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2.5: The Impact of Price Changes

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    In the preceding analyses of the ice cream venture, we assumed ice cream bars would be priced at $1.50 per unit based on the price that was charged in the previous summer. The students can change the price and should evaluate whether there is a better price for them to charge. However, if the price is lowered, the breakeven level will increase and if the price is raised, the breakeven level will drop, but then so may the customer demand.

    To examine the impact of price and determine a best price, we need to estimate the relationship between the price charged and the maximum unit quantity that could be sold. This relationship is called a demand curve. Demand curves generally follow a pattern called the law of demand, whereby increases in price result in decreases in the maximum quantity that can be sold.

    We will consider a simple demand curve for the ice cream venture. We will assume that since the operator of the business last year sold 36,000 units at a price of $1.50 that we could sell up to 36,000 units at the same price this coming summer. Next, suppose the students had asked the prior operator how many ice cream bars he believes he would have sold at a price of $2.00 and the prior operator responds that he probably would have sold 10,000 fewer ice cream bars. In other words, he estimates his sales would have been 26,000 at a price of $2.00 per ice cream bar.

    To develop a demand curve from the prior operator’s estimates, the students assume that the relationship between price and quantity is linear, meaning that the change in quantity will be proportional to the change in price. Graphically, you can infer this relationship by plotting the two price-quantity pairs on a graph and connecting them with a straight line. Using intermediate algebra, you can derive an equation for the linear demand curve

    \[P = 3.3 − 0.00005 Q\]

    where \(P\) is price in dollars and \(Q\) is the maximum number of ice cream bars that will sell at this price. Figure 2.3 presents a graph of the demand curve.

    Figure 2.3 Linear Demand Curve for Ice Cream Bar Venture

    It may seem awkward to express the demand curve in a manner that you use the quantity Q to solve for the price P. After all, in a fixed price market, the seller decides a price and the buyers respond with the volume of demand. Mathematically, the relationship for ice cream bars could be written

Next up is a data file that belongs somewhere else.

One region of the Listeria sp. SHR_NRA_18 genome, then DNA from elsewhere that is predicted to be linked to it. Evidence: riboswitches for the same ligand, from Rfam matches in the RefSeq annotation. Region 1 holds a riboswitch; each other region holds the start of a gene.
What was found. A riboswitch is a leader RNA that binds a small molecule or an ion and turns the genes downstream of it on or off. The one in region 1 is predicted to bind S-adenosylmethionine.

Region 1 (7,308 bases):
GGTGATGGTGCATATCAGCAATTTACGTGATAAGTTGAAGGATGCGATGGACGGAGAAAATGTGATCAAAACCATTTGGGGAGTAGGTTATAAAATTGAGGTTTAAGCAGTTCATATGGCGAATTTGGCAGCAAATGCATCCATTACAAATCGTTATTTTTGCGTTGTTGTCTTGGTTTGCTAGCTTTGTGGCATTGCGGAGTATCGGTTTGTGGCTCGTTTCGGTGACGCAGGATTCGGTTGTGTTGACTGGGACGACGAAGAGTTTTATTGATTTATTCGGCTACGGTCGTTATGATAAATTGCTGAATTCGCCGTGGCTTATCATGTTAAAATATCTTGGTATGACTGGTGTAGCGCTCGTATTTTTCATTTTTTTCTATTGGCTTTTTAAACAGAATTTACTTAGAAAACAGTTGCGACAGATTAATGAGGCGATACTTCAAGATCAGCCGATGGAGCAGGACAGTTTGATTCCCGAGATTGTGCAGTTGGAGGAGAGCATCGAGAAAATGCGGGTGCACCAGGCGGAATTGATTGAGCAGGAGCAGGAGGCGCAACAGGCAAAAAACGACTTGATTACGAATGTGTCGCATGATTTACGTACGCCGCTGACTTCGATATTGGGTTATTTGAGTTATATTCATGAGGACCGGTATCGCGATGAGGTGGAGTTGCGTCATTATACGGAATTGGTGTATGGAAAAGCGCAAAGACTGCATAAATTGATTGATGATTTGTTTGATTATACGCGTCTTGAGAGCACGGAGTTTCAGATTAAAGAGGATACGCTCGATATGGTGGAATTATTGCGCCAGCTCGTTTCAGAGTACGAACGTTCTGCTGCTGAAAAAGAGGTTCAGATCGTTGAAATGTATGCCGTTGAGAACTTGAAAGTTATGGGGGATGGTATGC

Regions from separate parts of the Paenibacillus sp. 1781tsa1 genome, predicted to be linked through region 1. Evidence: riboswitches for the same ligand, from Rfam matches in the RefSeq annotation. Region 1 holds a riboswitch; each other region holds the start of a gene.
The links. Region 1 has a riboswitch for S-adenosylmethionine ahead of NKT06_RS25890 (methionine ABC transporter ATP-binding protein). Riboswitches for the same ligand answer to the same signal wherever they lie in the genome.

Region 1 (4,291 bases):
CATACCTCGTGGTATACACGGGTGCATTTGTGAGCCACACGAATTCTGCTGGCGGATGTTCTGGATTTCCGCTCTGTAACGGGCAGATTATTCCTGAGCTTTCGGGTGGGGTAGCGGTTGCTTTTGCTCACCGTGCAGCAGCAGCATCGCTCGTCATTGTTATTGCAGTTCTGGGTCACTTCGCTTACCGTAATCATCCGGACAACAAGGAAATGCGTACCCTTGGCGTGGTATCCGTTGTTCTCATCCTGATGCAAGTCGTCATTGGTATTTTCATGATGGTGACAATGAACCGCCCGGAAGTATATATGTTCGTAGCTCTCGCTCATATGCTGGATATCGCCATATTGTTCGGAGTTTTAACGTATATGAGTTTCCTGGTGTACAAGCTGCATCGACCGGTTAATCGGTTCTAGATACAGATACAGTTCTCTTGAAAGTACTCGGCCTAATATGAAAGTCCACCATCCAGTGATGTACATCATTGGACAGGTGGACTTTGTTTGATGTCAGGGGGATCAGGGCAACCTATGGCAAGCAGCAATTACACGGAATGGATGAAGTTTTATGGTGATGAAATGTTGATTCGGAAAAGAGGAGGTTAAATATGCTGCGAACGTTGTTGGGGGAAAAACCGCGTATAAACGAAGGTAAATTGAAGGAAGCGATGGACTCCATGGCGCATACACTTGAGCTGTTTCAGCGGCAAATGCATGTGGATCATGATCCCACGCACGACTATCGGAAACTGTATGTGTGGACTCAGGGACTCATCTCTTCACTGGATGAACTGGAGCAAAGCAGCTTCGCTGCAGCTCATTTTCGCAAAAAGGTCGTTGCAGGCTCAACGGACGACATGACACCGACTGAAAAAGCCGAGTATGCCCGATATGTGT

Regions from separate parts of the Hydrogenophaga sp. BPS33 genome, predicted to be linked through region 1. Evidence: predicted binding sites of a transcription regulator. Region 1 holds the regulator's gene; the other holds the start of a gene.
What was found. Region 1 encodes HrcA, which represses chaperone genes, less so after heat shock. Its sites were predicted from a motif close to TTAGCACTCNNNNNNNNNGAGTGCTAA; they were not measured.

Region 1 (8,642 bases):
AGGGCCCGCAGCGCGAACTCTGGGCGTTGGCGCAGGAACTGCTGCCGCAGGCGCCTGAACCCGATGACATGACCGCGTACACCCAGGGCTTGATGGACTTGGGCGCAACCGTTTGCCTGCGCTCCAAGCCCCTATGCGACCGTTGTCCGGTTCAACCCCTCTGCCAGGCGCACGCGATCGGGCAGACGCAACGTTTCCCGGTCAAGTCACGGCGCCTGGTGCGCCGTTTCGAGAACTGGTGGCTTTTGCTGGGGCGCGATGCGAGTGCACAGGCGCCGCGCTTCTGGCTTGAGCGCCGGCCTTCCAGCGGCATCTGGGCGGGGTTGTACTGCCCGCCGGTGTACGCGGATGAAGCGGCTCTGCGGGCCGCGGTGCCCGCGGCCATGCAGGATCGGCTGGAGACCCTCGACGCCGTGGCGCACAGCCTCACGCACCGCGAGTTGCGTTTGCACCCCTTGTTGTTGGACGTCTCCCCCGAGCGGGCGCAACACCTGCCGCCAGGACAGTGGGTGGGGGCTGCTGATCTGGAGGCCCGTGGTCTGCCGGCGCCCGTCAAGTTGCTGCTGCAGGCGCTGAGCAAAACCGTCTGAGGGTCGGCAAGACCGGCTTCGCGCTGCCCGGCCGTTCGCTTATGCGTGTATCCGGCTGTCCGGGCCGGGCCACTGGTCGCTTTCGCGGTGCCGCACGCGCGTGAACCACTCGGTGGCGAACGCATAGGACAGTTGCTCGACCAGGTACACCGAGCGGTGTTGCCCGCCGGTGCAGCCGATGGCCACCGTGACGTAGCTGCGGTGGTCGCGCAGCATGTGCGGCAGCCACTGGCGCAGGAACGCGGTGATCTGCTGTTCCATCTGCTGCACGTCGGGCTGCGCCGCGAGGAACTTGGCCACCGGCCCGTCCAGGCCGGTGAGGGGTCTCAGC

\[Q = 66,000 − 20,000 P.\]

    However, in economics, the common practice is to describe the demand curve as the highest price that could be charged and still sell a quantity \(Q\).

    The linear demand curve in Figure 2.3 probably stretches credibility as you move to points where either the price is zero or demand is zero. In actuality, demand curves are usually curved such that demand will get very high as the price approaches zero and small amounts would still sell at very high prices, similar to the pattern in Figure 2.4. However, linear demand curves can be reasonably good estimates of behavior if they are used within limited zone of possible prices.

    Figure 2.4 Common Pattern for Demand Curves

    We can use the stated relationship in the demand curve to examine the impact of price changes on the revenue and profit functions. (The cost function is unaffected by the demand curve.) Again, with a single type of product or service, revenue is equal to price times quantity. By using the expression for price in terms of quantity rather than a fixed price, we can find the resulting revenue function

    \[R = P Q = (3.3 − 0.00005 Q) Q = 3.3 Q − 0.00005 Q^2.\]

    By subtracting the expression for the cost function from the revenue function, we get the revised profit function

    \[π = (3.3 Q − 0.00005 Q^2) − (40,000 + $0.3 Q) = –0.00005 Q^2 + 3 Q − 40,000.\]

    Graphs for the revised revenue, cost, and profit functions appear in Figure 2.5. Note that the revenue and profit functions are curved since they are quadratic functions. From the graph of the profit function, it can be seen that it is possible to earn an economic profit with a quantity as low as 20,000 units; however, the price would need to be increased according to the demand curve for this profit to materialize. Additionally, it appears a higher profit is possible than at the previously planned operation of 36,000 units at a price of $1.50. The highest profitability appears to be at a volume of about 30,000 units. The presumed price at this volume based on the demand curve would be around $1.80.

    Figure 2.5 Graphs of Revenue, Cost, and Profit Functions for Ice Cream Bar Venture for Linear Demand Curve

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